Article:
We live in a time when we are confronted by the complexities of race and racial identity.
The deaths of Black men at the hands of police officers has challenged our collective consciousness. Recent events have left me simultaneously heartbroken for the tragedies the Black community has endured for so long, yet optimistic that we can change systems of injustice.
As teachers and parents, this moment presents an opportunity to have difficult conversations with our children about racism, discrimination, white privilege, and protest. To move to a more just society, our children must be part of the solution. We must make sure they grow up equipped with the mindset and knowledge to create a better world.
Fortunately, we are not alone in this effort, because there are many notable children’s books that introduce readers (young and old) to these complicated and emotional topics. These books can be used as a springboard for discussion.
The following picture books about racism and protest—many of them by people of color— will help start the conversations in classrooms, in homes, and among individuals. Although many libraries are closed due to COVID-19, these resources are available at book stores or through your local library’s e-reader programs. Most are also available as videos on YouTube, read aloud by teachers and librarians. Consider buying a book or two to support the important work of these authors and illustrators.
Something Happened in Our Town: A Child’s Story about Racial Injustice by Marianne Celano, Marietta Collins, and Ann Hazard; illustrated by Jennifer Zivoin; Magination Press, 2018. (ages 4-10)
When a Black man is shot by the police in their community, two families discuss the incident. The story helps children to identify and counter racial injustice in their own lives and includes extensive notes to adults, child-friendly definitions, and sample dialogues.
Mama, Did You Hear the News? by Sanya Wittaker Gragg; illustrated by Kim Holt; CreateSpace, 2017. (ages 8-12)
Written to talk to children about police violence, this book addresses how Black children, especially boys, can stay safe. Anyone who cares about an African-American boy should share this book with him. That such a book exists is testament to the need for radical change in our society.
Let’s Talk About Race by Julius Lester; illustrated by Karen Barbour; Harper Collins, 2008. (ages 4-8)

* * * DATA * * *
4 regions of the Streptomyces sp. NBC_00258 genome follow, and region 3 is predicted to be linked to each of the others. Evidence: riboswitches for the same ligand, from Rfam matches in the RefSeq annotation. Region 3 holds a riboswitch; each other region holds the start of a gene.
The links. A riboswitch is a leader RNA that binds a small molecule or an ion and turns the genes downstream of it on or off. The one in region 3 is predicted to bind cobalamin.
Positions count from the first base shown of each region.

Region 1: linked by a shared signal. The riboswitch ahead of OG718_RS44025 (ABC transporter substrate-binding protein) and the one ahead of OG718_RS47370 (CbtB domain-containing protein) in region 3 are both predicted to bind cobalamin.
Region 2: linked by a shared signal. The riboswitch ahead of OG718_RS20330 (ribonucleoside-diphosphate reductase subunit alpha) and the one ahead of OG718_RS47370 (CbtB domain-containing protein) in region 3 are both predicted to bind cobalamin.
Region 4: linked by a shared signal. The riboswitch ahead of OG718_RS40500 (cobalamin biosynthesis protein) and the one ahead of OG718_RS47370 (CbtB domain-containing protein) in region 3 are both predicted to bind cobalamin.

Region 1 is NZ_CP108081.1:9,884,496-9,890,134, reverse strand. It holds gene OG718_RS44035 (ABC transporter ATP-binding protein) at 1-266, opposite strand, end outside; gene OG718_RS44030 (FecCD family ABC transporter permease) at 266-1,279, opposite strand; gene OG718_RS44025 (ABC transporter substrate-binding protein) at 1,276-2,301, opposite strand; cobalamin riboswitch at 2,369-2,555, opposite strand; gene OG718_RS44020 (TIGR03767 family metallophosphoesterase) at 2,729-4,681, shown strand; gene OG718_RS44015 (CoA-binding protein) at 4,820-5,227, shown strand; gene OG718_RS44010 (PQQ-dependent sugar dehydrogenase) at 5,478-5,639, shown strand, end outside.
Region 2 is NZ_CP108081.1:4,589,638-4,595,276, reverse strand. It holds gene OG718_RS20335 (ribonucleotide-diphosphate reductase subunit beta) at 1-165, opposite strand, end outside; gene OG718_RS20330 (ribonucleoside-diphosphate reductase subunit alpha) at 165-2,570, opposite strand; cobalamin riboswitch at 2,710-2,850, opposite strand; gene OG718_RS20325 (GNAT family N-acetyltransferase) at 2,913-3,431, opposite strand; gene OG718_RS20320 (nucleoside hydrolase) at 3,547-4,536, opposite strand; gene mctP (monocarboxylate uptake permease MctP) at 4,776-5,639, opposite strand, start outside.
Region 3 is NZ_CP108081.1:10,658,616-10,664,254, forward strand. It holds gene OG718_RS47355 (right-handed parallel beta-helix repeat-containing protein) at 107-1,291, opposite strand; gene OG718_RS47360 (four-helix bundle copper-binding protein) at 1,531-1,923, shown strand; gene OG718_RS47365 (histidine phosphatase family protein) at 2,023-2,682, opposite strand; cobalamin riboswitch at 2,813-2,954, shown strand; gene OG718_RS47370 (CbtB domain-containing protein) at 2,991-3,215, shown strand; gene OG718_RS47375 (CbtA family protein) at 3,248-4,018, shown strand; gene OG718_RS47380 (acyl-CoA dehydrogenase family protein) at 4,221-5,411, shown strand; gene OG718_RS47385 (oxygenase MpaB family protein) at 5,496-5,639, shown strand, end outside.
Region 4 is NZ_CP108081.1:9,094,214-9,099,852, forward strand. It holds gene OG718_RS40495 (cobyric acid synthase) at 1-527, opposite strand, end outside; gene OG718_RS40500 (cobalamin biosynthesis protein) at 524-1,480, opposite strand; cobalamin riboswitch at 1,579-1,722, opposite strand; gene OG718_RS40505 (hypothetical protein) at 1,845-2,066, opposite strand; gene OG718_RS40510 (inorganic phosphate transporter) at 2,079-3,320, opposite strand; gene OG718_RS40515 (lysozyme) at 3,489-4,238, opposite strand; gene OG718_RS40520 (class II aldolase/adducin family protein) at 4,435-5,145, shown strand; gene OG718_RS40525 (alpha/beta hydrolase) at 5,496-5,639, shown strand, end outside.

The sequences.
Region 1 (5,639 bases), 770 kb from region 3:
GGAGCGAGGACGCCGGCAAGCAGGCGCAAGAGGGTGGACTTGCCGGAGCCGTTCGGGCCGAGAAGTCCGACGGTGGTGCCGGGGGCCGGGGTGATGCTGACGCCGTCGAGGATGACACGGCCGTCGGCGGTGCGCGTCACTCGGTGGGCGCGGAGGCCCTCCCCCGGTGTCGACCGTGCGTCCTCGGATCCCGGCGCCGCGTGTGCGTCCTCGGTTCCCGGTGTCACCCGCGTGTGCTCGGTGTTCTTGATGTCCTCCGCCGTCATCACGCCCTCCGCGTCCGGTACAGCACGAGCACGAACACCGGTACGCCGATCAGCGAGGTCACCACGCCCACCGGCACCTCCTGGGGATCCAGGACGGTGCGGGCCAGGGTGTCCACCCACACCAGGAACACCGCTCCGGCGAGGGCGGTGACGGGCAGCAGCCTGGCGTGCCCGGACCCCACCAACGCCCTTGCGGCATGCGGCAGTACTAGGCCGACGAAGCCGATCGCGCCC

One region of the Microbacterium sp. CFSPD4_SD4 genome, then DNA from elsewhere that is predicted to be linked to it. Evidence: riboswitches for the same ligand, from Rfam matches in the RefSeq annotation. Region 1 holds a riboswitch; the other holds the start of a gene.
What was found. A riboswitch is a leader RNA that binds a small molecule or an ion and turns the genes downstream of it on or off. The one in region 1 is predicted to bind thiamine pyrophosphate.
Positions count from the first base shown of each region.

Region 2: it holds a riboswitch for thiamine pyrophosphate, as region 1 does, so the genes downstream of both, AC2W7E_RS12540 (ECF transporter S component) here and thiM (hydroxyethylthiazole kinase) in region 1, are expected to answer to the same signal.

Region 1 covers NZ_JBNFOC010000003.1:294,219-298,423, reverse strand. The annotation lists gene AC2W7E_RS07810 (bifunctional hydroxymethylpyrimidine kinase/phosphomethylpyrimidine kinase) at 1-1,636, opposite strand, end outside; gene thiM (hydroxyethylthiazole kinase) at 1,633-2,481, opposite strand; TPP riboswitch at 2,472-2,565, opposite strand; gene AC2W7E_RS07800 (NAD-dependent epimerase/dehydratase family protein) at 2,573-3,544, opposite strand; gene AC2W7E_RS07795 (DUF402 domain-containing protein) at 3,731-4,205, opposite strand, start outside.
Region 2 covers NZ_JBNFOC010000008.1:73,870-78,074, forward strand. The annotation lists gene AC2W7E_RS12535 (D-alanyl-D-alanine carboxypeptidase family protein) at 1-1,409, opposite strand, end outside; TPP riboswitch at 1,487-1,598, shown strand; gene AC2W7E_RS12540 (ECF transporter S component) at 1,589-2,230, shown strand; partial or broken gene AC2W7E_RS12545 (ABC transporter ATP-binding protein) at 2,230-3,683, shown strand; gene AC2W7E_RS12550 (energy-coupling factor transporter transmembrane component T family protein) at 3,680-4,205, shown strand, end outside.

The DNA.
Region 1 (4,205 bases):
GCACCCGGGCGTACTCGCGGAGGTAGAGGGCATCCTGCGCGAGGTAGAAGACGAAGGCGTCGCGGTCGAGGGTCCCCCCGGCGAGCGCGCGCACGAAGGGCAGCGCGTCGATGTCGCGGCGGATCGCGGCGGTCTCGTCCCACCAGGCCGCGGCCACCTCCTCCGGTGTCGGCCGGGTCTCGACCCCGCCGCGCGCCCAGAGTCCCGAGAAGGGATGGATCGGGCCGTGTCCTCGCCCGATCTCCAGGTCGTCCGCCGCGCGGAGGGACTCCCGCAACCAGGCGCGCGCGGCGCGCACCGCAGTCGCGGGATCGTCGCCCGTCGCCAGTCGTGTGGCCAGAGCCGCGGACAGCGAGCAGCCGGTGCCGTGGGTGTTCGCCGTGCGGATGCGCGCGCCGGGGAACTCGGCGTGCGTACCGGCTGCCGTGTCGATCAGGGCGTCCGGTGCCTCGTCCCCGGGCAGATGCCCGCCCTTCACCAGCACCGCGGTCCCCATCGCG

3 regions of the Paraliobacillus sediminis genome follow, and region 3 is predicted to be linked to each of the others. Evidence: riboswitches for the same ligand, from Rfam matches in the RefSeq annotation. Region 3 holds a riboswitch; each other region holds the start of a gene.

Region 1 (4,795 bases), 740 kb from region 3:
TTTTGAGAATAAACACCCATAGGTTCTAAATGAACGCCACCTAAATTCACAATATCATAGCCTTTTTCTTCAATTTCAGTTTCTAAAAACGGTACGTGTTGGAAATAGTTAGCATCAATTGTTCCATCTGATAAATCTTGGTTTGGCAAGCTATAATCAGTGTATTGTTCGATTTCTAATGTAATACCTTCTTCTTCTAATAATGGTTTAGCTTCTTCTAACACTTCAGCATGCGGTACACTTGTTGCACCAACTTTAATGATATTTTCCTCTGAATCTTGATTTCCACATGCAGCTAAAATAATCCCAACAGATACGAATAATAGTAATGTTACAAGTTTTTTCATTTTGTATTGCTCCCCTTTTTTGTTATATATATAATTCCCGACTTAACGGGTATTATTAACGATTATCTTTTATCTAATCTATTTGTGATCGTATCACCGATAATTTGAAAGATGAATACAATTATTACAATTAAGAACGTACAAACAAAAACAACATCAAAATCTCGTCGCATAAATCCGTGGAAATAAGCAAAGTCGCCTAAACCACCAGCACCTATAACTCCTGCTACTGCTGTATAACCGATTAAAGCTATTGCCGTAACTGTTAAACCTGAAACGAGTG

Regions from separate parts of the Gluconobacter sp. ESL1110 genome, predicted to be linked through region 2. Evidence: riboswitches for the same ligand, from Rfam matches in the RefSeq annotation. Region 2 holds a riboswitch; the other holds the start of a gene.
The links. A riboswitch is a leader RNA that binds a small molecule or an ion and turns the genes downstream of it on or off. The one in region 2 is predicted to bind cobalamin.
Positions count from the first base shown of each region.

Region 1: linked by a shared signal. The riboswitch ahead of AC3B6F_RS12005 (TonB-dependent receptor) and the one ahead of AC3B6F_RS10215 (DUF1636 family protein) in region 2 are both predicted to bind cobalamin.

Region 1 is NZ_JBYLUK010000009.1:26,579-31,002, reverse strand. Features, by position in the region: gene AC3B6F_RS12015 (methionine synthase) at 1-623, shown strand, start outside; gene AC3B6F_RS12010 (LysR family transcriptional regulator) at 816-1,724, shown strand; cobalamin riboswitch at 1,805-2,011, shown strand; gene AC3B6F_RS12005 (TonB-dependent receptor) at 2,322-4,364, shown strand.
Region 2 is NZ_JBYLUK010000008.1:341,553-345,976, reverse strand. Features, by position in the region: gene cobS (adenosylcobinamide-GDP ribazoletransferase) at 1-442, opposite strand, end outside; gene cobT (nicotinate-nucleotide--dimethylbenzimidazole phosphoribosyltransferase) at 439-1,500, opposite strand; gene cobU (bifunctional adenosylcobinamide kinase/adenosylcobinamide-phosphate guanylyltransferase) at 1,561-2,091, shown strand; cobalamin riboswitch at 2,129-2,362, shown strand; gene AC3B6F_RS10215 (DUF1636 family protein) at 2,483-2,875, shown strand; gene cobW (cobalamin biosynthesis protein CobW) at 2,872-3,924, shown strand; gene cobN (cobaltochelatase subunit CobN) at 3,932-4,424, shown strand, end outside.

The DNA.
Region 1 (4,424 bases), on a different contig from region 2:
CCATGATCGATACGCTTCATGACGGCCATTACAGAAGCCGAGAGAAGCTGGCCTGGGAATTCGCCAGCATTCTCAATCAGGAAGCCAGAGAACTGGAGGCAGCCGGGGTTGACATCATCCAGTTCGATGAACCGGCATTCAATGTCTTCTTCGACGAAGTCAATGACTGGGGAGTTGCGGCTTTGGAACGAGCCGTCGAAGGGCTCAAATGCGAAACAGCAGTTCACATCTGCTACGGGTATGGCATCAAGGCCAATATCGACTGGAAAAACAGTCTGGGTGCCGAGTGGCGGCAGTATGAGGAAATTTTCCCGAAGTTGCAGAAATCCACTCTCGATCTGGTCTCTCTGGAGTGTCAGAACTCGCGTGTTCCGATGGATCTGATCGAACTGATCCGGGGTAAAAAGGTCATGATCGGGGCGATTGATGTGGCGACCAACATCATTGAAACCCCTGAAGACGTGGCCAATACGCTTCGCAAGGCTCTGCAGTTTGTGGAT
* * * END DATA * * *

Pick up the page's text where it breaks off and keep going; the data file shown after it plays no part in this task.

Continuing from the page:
This beautifully illustrated book highlights that people are more than the color of their skin. It suggests ways to push past biases and stereotypes by focusing on individual stories and the gifts that each person brings to the world.
Not My Idea: A Book About Whiteness by Anastasia Higginbotham; Dorris Press, 2018. (ages 8-12)
This book discusses how power and privilege factor into the lives of white children and how all children can help to seek justice for everyone. The book invites all children to be curious about racism, accept that it’s real, and to work toward justice.
Enough! 20 Protesters Who Changed America by Emily Easton; illustrated by Ziyue Chen; Crown Books, 2018. (ages 5-8)
This alphabet book highlights influential protesters, including contemporary groundbreakers, like Colin Kaepernick and the Parkland students, who march in the footsteps of historical protesters like Harriet Tubman and Martin Luther King.
Antiracist Baby by Ibram X. Kendi; illustrated by Ashley Lukashevsky; Kokila Press, 2020. (ages 3-8)
Featuring a really darling baby. this board book for toddlers and preschoolers outlines nine ways to build a more equitable world. It contains advanced concepts, so it is also appropriate as a conversation starter with older children.
Sometimes People March by Tessa Allen; Balzer and Bray, 2020. (ages 4-8)
People participating in recent and historical social movements are the subject of this book, with poetic text and lovely water-color illustrations. It explains why people march and how people can act and show concern for the causes they care about.
All the Colors We Are: The Story of How We get Our Skin Color by Katie Kissinger; photos by Chris Bohnhoff; Red Leaf Press, 2014. (ages 3 and up)
This book describes the scientific reasons people have different skin colors and introduces the idea that skin color is just one part of any person. It is filled with colorful photographs that capture the variety of skin tones and encourages children to value our diverse world.
We Rise, We Resist, We Raise Our Voices, edited by Wade Hudson and Cheryl Willis Hudson; Crown Books, 2018. (ages 8-12)
Fifty luminaries of the children’s book writing community, including Kwame Alexander, Jacqueline Woodson, and Rita Williams-Garcia, share their experiences and give advice to young people in this anthology of poems, letters, personal essays, and art. The beautiful art and prose work together to empower children to listen, learn, and to work toward a better tomorrow.